What is Rangers’ tax case all about?
28/03/2011 17 Comments
Unfortunately, any discussion of tax law is unlikely to become a best-seller, and this will be no different. In the interests of making this article readable, I will brush over a few technicalities. If anyone wishes to discuss these, please post a comment and we can explore these issues in more detail outside of the article. There are also a few more details which are critical to the case. I will not be discussing or disclosing these until after the First Tier Tribunal returns a result.
Rangers’ tax problem goes back to the 2000-2001 financial year. A tax plan was purchased from the Baxendale-Walker law firm and Rangers dipped their toes in the waters of a tax scheme which would, a decade later, place a cloud over the solvency of the club.
The scheme, an Employee Benefits Trust (EBT), can be operated legally. So let us look at how an EBT is supposed to be operated. Then we shall look at what Rangers FC have done.
When money is transferred to an EBT, it is no longer the property of the employer. It is the legal property of the trustee. A business owner can legally deposit large amounts of his company’s profits in the trust and then apply to the trustee for a loan. In practice, the loan never gets repaid, and the business owner or senior employee pays only a nominal interest rate on the loan (or tax on the benefit in kind). This is a fraction of the amount of money the loan recipient would have paid had he received the money as salary or a bonus which would be subject to PAYE and National Insurance Contributions. It may seem like a transparent scam to you and me- and it was- but HMRC failed to prove that the loans were not loans and that these schemes were just sham transactions. (See “Dextra” case).
So far, so good for Rangers FC. However, there were conditions behind the decisions that established case-law. Most importantly, such payments cannot be tied to contractual obligations e.g. salaries, appearance money, win bonuses, etc. EBTs worked for entrepreneurs who did not need to write down how much they wanted to withdraw from their businesses. A few senior directors who trusted the company could also join in with this legal loophole, so long as they did not insist that there was a documented promise of what they would receive.
The administrators (usually specialist law firms) are also required to exhibit independence from the company which is depositing money with the trust. So a few requests for loans need to be rejected and some amounts modified. Again, all fine if you are an entrepreneur who understands how the game is played and that everything will work out in the end.
The problems for Rangers started with the fact that footballers and their agents would never be so daft as to trust a ‘nod and a wink’ from a football club executive. Amounts for salaries, bonuses, appearance fees- are all the subject of written contracts. These contracts (which are routinely available during tax investigations) provide the Rosetta Stone for tax investigators. I cannot discuss some of the other evidence against Rangers FC, but I understand that at least some of Rangers FC executives were aware that what they were doing was illegal. These executives appear to have been overly diligent in their record keeping! (You will hear a lot more about this after the case is complete).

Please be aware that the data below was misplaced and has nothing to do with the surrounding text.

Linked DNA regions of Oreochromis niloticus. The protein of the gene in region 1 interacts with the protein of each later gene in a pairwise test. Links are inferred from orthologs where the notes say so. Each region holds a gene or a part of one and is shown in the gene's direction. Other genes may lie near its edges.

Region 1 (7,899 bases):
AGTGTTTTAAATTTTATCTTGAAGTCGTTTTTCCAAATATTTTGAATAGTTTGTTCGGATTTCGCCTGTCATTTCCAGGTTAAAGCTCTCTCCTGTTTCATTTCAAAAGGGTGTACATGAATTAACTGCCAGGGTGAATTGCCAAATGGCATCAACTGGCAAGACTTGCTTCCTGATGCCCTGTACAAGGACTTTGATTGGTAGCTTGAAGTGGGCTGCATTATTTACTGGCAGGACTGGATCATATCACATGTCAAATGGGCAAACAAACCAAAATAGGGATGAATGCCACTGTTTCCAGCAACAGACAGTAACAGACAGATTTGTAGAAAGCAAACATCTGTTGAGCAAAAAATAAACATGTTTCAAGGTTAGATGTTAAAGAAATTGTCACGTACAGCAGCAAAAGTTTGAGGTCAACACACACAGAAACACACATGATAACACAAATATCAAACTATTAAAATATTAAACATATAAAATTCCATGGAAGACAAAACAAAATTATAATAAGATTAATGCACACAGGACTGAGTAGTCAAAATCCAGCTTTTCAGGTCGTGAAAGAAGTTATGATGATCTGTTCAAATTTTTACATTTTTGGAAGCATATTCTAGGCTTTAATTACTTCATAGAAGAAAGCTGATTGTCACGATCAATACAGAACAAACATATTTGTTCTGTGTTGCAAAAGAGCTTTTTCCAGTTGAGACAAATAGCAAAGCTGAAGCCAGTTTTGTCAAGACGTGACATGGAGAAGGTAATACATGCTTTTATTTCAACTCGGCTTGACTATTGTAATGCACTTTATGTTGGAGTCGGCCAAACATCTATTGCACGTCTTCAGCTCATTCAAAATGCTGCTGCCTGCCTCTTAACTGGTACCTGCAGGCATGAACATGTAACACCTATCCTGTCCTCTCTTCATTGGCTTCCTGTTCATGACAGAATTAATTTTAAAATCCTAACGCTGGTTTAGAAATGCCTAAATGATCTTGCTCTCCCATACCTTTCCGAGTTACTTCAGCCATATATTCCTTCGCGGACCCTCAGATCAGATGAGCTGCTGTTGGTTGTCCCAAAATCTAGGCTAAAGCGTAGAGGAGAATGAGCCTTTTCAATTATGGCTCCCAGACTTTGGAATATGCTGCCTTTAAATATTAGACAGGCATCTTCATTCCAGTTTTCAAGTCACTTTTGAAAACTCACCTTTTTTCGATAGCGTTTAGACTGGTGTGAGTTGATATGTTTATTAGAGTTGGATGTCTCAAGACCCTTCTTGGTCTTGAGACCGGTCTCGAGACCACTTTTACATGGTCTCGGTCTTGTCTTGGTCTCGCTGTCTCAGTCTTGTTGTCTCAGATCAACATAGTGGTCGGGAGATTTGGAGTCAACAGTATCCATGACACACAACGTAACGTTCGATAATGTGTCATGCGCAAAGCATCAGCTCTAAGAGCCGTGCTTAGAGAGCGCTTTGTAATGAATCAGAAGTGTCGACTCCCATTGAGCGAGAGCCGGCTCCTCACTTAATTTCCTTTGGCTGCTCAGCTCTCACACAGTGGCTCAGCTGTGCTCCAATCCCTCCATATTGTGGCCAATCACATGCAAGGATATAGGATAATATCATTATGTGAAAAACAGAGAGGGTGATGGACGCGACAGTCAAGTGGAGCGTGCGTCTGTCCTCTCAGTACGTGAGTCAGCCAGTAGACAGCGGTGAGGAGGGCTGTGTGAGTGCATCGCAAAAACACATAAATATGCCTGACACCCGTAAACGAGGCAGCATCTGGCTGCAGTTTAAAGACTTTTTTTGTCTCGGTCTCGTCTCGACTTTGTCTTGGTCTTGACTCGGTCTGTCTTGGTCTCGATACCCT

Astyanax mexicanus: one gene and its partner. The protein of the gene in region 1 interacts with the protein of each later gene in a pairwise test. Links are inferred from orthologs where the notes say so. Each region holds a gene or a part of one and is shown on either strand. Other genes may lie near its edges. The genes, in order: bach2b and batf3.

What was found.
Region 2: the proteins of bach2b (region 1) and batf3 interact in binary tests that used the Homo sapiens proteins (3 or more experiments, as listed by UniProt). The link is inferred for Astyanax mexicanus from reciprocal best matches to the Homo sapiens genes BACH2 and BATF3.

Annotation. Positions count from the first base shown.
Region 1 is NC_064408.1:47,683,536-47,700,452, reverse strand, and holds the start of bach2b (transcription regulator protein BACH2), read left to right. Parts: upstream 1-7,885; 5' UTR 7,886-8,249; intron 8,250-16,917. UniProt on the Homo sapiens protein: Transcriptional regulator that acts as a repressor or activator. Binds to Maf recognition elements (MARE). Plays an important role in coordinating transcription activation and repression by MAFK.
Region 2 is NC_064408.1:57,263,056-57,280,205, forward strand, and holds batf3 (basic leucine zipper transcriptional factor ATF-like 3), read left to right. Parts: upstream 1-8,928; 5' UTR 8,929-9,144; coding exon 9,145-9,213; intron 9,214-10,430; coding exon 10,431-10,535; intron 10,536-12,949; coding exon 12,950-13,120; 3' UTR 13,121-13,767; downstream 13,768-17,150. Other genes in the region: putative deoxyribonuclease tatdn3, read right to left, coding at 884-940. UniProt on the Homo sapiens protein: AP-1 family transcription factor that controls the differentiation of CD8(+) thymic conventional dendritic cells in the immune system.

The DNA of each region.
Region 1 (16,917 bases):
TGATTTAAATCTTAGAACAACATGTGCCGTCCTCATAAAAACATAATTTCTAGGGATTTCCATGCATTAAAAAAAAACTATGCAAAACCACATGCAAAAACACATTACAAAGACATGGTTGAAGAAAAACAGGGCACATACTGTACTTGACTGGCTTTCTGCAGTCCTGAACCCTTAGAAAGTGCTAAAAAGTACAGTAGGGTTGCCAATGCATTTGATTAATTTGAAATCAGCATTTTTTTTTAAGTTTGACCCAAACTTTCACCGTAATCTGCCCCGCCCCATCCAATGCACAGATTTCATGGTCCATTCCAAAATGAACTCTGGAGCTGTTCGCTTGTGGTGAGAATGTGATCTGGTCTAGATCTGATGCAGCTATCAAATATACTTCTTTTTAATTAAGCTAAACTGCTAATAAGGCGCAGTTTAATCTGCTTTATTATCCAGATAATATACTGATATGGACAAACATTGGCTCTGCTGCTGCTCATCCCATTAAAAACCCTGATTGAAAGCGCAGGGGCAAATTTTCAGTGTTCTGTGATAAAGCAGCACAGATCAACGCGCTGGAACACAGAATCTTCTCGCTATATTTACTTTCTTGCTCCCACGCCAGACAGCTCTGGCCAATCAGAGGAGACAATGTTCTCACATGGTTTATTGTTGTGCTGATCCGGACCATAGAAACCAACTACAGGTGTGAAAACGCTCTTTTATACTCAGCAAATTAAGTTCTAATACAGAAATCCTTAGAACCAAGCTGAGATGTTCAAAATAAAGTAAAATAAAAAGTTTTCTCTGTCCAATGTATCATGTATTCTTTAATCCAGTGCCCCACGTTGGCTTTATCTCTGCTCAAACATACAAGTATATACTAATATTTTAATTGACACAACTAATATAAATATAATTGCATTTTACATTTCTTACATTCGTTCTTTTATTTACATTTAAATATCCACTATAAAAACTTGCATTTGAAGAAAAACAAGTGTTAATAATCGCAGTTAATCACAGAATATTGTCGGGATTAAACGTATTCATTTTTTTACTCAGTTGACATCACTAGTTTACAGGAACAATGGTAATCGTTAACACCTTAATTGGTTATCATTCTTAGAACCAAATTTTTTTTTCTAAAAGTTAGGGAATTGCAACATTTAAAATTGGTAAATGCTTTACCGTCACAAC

So facing a documentation trail that proves that the payments to the EBT were for contractual payments which would normally be subject to PAYE and NIC and that Rangers FC was aware that what they were doing was illegal (and far from the scheme which they purchased from Baxendale-Walker), Rangers’ lawyer, Andrew Thornhill QC, faces a monumental task. I can only hope for Rangers’ sake that they were not so stupid as to provide written guarantees for players saying that they did not need to repay these loans!
So how much could Rangers owe? The listing below shows Rangers’ annual contributions to the EBT (data from Rangers’ Annual Reports):
So a total of about £48m has been paid into the trusts. The amount of tax due is actually open to debate. Some argue that this money should be treated as “post-tax” earnings. In such a case, Rangers would owe approx £32m in tax + £10m in NIC (Total of £42m). If this amount is treated as pre-tax earnings, the amount owed would be about £19m in PAYE and approx £5m in NIC (Total of £24m). My personal view is that this will be ruled as being “pre-tax” earnings and that the core bill payable will be about £24m.
In a case which goes back to 2001, the power of compound interest will work against Rangers. Interest charges are likely to be £10-12m on top of the £24m.
If Rangers lose this case, a separate process will begin to determine the amount of penalty to be applied. As discussed above, the extent of documentation on Rangers’ awareness of what they were doing is unlikely to bode well for any penalty payment. This would likely be 75-100% of the core underpayment amount. That could add another £18-24m to the bill.
In the next posting, we will review some of the myths and rubbish published on this subject.